under way in Doha to consider WTO issues.
Before we embark on any
new initiatives for
globalization and sustainable development, we should recognize that political
support for them would be determined primarily by the impact of these regimes on
For most developing countries, the Uruguay Round has
done little for economic growth, while poverty levels and income gaps have
worsened. Globalization has constrained developing countries in mobilizing
public resources for poverty alleviation.
This is why public support for the globalization regime
has vanished in developing countries. This is also why we have argued strongly
that implementation issues should first be resolved before we try to widen the
WTO agenda further. Our public is unwilling to accept another post-dated cheque,
when an earlier one has bounced.
movement towards sustainable development has proved a disappointment. Developing
countries are unable to realize fair payments for their sovereign biodiversity
resources, and traditional knowledge.
The treaties on climate change and biodiversity have also failed to
activate the anticipated investment and technology transfers to developing
Industrialized countries have not shown the political
will to enhance their overseas development budgets. Multilateral development
agencies are also constrained in their resources, of which, in any case, very
little is available on concessional terms.
conclusion is that for current regimes of globalization and sustainable
development to be strengthened - or even to survive - they must re-engineered to
generate large-scale finances for poverty alleviation. The passion for
globalization has to be tempered by compassion for its victims.
this thought has not penetrated into the thinking of the developed economies.
Their actions also do not reflect the realization that there cannot be a
sustainable revival of their own sluggish economies unless the globalization and
sustainable development priorities are re-oriented and anchored in the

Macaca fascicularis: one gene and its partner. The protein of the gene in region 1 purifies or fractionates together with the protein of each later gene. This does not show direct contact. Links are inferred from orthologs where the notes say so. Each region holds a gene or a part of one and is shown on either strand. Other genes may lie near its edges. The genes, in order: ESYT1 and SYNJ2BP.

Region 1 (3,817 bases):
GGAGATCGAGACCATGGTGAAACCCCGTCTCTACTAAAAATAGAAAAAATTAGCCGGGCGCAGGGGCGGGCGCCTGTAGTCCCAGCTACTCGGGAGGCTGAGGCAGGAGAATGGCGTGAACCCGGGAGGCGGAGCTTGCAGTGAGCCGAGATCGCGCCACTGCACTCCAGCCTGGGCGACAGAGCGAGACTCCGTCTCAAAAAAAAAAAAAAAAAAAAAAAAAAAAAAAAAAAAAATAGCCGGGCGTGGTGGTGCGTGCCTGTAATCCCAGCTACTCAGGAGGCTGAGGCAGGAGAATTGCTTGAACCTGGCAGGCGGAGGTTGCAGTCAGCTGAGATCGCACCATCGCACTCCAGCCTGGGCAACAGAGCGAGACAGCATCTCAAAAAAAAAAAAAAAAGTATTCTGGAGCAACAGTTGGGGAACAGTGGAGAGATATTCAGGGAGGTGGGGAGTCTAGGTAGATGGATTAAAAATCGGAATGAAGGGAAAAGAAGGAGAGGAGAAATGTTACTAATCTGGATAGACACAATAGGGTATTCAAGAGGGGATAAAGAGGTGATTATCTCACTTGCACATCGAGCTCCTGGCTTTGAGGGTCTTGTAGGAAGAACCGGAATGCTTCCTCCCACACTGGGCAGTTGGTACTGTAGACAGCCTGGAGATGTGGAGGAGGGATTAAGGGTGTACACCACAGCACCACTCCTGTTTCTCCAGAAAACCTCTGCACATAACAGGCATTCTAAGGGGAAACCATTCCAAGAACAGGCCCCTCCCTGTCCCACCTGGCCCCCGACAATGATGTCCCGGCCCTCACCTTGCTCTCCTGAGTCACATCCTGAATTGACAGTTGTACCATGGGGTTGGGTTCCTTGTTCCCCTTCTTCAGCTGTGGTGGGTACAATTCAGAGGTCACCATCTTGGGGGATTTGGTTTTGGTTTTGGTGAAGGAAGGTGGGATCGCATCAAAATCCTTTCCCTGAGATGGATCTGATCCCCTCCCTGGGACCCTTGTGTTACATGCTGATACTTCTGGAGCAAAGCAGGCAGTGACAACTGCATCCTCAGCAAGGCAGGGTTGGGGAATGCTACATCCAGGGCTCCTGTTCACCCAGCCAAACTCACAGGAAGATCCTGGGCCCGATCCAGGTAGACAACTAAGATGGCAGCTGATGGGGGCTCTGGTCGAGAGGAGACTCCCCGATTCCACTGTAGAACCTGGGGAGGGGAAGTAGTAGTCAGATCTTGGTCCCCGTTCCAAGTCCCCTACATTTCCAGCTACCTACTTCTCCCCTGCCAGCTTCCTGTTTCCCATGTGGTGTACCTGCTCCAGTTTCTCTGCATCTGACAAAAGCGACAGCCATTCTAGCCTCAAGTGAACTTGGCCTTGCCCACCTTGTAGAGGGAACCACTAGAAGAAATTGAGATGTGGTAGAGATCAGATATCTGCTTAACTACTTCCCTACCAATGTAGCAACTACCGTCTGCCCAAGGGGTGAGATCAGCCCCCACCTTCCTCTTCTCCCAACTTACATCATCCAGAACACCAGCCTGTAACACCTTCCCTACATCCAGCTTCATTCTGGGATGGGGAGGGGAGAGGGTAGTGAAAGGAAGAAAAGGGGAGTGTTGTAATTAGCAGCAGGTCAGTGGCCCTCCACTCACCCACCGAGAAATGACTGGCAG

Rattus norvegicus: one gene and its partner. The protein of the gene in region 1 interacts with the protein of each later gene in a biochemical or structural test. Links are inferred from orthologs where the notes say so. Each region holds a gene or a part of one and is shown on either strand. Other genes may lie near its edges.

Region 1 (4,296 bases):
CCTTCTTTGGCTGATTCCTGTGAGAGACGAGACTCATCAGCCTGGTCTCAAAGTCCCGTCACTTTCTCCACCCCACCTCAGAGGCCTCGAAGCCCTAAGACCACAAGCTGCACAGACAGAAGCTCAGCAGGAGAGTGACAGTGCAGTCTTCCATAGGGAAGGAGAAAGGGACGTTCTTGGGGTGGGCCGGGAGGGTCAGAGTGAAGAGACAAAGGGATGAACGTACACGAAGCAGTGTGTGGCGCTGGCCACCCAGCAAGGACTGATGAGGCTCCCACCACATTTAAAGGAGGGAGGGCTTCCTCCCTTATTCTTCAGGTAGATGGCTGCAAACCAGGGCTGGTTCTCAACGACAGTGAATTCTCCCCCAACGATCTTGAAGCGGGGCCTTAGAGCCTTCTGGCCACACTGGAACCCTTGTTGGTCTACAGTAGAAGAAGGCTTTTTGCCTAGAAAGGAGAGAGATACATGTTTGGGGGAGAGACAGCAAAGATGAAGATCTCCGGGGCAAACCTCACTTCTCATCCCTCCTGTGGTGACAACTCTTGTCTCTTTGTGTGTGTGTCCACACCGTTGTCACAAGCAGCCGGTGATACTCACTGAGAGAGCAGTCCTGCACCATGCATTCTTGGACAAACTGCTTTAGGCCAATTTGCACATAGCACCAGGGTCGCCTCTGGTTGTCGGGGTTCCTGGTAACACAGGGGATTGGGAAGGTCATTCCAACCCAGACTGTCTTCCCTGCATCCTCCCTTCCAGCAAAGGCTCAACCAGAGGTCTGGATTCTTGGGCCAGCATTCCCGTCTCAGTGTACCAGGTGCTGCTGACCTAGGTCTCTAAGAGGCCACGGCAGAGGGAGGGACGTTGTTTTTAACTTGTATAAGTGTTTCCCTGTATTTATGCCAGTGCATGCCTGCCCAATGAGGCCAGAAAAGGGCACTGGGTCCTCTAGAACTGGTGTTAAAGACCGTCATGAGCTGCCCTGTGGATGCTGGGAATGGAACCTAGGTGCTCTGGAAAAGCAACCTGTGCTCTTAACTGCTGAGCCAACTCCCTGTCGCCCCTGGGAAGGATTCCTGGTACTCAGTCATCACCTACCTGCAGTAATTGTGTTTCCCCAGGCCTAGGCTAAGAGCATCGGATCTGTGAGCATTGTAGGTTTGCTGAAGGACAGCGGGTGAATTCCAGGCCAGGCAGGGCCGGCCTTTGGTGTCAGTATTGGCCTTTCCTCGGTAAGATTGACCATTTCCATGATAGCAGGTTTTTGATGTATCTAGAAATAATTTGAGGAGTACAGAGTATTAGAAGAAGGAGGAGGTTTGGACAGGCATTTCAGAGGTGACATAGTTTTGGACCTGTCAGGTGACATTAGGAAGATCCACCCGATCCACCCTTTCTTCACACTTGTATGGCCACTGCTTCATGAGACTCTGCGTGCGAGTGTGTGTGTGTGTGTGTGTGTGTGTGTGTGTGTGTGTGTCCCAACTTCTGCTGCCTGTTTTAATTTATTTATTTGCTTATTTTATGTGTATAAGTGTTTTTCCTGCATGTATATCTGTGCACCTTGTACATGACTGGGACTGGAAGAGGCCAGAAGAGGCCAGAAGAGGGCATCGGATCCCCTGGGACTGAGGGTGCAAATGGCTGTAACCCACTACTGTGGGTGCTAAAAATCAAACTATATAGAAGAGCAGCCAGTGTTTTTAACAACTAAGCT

developmental needs of two-thirds of the global population.
A year ago, I
had suggested, in my speech to the US Congress, a Comprehensive Global Dialogue
on Development. The aim of such a dialogue would be to address the highly
unstable situation in which one-third of the world’s population lives in
luxury and condemns the remaining two-thirds to poverty and want. It is a
fertile breeding ground for political unrest, economic chaos, and social
would be happy to coordinate this dialogue, with the immediate objective of
mobilizing resources for poverty alleviation programmes in developing countries.
A preliminary agenda for the dialogue could include:
accelerated liquidation of external debts of low income and highly indebted
alleviation programmes specifically aimed at developing countries facing
of international prices of primary commodity exports;
and development programmes for all the world’s needy children, for their
nutrition, health, education, and protection from degrading and hazardous
The struggle for equitable
development and the war against poverty are as important as our campaign against
terrorism and our collective search for security.
At a time when an external stimulus has motivated us to unite against
terrorism and for security, let us summon an equally strong inner resolve for
development and poverty alleviation. They are just as crucial for a global order
at peace with itself.
and seamless linkage between peace, security and development can be recalled in
the sage words of the great Indian poet Rabindranath Tagore:
“From now onward, any nation that takes
an isolated view of its own interests will run contrary to the spirit of the New
Age, and will know no peace. From
now onward, the anxiety that each country has for its own safety must embrace
the welfare of the whole world.”
More than six decades after the poet
penned these lines, they ring truer in our age of challenge and opportunity.